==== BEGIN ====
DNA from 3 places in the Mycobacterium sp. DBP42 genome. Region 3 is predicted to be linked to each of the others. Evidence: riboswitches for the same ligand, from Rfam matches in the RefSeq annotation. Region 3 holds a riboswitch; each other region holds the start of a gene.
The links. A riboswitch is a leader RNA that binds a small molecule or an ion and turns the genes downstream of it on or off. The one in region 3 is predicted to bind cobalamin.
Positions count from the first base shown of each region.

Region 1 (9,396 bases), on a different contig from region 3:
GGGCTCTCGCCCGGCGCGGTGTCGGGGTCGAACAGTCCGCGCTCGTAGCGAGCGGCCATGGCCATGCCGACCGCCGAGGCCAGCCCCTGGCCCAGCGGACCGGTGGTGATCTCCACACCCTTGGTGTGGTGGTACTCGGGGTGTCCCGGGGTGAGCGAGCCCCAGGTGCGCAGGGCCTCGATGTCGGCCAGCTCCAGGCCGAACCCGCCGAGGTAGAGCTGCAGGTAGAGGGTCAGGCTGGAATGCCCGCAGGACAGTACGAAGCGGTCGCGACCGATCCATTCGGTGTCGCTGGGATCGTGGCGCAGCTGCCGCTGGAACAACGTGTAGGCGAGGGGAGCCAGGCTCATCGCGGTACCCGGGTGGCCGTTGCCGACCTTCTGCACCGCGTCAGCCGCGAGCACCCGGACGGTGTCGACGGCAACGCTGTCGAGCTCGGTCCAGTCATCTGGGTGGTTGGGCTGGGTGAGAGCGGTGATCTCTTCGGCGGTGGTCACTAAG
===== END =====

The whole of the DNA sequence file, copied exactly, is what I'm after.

DNA from 3 places in the Mycobacterium sp. DBP42 genome. Region 3 is predicted to be linked to each of the others. Evidence: riboswitches for the same ligand, from Rfam matches in the RefSeq annotation. Region 3 holds a riboswitch; each other region holds the start of a gene.
The links. A riboswitch is a leader RNA that binds a small molecule or an ion and turns the genes downstream of it on or off. The one in region 3 is predicted to bind cobalamin.
Positions count from the first base shown of each region.

Region 1 (9,396 bases), on a different contig from region 3:
GGGCTCTCGCCCGGCGCGGTGTCGGGGTCGAACAGTCCGCGCTCGTAGCGAGCGGCCATGGCCATGCCGACCGCCGAGGCCAGCCCCTGGCCCAGCGGACCGGTGGTGATCTCCACACCCTTGGTGTGGTGGTACTCGGGGTGTCCCGGGGTGAGCGAGCCCCAGGTGCGCAGGGCCTCGATGTCGGCCAGCTCCAGGCCGAACCCGCCGAGGTAGAGCTGCAGGTAGAGGGTCAGGCTGGAATGCCCGCAGGACAGTACGAAGCGGTCGCGACCGATCCATTCGGTGTCGCTGGGATCGTGGCGCAGCTGCCGCTGGAACAACGTGTAGGCGAGGGGAGCCAGGCTCATCGCGGTACCCGGGTGGCCGTTGCCGACCTTCTGCACCGCGTCAGCCGCGAGCACCCGGACGGTGTCGACGGCAACGCTGTCGAGCTCGGTCCAGTCATCTGGGTGGTTGGGCTGGGTGAGAGCGGTGATCTCTTCGGCGGTGGTCACTAAG